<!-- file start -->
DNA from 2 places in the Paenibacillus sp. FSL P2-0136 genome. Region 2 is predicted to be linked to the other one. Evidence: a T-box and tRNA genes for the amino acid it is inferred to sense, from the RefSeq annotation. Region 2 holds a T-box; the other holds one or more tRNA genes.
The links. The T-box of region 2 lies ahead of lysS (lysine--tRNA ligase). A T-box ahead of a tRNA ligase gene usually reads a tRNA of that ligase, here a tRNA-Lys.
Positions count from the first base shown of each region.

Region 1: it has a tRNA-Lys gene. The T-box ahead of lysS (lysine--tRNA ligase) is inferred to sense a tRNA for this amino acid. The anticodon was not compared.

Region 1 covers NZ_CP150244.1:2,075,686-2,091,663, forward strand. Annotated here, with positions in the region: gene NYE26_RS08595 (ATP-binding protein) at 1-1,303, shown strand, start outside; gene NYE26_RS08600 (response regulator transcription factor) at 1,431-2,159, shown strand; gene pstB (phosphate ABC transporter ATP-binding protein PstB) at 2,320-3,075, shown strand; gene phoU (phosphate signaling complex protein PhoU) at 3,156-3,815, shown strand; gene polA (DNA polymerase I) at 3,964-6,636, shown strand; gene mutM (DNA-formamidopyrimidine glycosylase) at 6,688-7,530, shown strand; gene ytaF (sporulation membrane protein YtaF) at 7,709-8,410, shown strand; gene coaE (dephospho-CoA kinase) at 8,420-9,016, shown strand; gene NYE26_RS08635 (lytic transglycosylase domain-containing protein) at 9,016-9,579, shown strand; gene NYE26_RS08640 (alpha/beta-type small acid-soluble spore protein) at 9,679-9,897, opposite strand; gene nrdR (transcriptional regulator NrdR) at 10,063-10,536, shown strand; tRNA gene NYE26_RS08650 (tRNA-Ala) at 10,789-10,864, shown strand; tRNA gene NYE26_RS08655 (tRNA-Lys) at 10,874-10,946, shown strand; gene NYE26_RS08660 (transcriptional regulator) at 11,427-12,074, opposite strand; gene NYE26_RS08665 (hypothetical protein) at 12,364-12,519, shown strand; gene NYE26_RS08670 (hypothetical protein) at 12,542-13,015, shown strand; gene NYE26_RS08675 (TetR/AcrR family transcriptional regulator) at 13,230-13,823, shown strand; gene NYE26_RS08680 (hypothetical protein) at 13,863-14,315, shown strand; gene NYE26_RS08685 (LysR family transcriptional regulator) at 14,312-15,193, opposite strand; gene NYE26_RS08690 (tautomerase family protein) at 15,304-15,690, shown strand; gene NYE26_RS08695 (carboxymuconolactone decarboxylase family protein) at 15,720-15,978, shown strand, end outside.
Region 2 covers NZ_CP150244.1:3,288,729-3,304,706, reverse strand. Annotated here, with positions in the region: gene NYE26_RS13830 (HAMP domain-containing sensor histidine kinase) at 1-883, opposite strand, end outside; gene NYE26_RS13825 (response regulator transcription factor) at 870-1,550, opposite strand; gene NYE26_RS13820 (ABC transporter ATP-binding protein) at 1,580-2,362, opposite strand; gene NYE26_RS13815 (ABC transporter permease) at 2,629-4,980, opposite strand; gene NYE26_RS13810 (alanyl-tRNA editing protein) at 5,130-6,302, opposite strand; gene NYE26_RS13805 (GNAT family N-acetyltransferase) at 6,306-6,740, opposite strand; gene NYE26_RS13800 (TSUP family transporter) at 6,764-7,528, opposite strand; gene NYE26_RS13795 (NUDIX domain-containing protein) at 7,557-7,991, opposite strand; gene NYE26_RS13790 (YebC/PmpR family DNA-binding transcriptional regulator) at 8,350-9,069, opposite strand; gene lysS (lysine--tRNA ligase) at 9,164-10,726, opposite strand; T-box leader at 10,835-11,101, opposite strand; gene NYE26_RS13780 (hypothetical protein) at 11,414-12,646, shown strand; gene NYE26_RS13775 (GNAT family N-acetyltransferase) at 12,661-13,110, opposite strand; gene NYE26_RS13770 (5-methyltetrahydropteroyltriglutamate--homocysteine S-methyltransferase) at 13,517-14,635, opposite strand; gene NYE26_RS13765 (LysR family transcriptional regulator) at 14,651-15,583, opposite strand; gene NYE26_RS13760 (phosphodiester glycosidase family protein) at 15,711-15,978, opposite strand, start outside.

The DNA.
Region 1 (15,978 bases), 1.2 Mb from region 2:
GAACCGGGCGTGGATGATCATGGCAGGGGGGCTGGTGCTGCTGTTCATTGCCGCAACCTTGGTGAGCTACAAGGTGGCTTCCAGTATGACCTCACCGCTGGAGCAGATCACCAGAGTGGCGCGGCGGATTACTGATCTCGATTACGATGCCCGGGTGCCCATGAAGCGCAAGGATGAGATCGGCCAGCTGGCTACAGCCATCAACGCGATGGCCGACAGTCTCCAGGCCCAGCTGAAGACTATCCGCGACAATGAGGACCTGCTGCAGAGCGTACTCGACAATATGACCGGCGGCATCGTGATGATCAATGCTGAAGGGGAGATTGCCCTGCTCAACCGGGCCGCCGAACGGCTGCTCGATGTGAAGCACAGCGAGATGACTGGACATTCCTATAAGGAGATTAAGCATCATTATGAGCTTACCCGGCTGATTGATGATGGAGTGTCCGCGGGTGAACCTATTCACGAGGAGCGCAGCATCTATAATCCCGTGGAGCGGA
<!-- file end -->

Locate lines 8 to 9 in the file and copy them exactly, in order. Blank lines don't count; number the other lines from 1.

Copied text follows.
Region 1 (15,978 bases), 1.2 Mb from region 2:
GAACCGGGCGTGGATGATCATGGCAGGGGGGCTGGTGCTGCTGTTCATTGCCGCAACCTTGGTGAGCTACAAGGTGGCTTCCAGTATGACCTCACCGCTGGAGCAGATCACCAGAGTGGCGCGGCGGATTACTGATCTCGATTACGATGCCCGGGTGCCCATGAAGCGCAAGGATGAGATCGGCCAGCTGGCTACAGCCATCAACGCGATGGCCGACAGTCTCCAGGCCCAGCTGAAGACTATCCGCGACAATGAGGACCTGCTGCAGAGCGTACTCGACAATATGACCGGCGGCATCGTGATGATCAATGCTGAAGGGGAGATTGCCCTGCTCAACCGGGCCGCCGAACGGCTGCTCGATGTGAAGCACAGCGAGATGACTGGACATTCCTATAAGGAGATTAAGCATCATTATGAGCTTACCCGGCTGATTGATGATGGAGTGTCCGCGGGTGAACCTATTCACGAGGAGCGCAGCATCTATAATCCCGTGGAGCGGA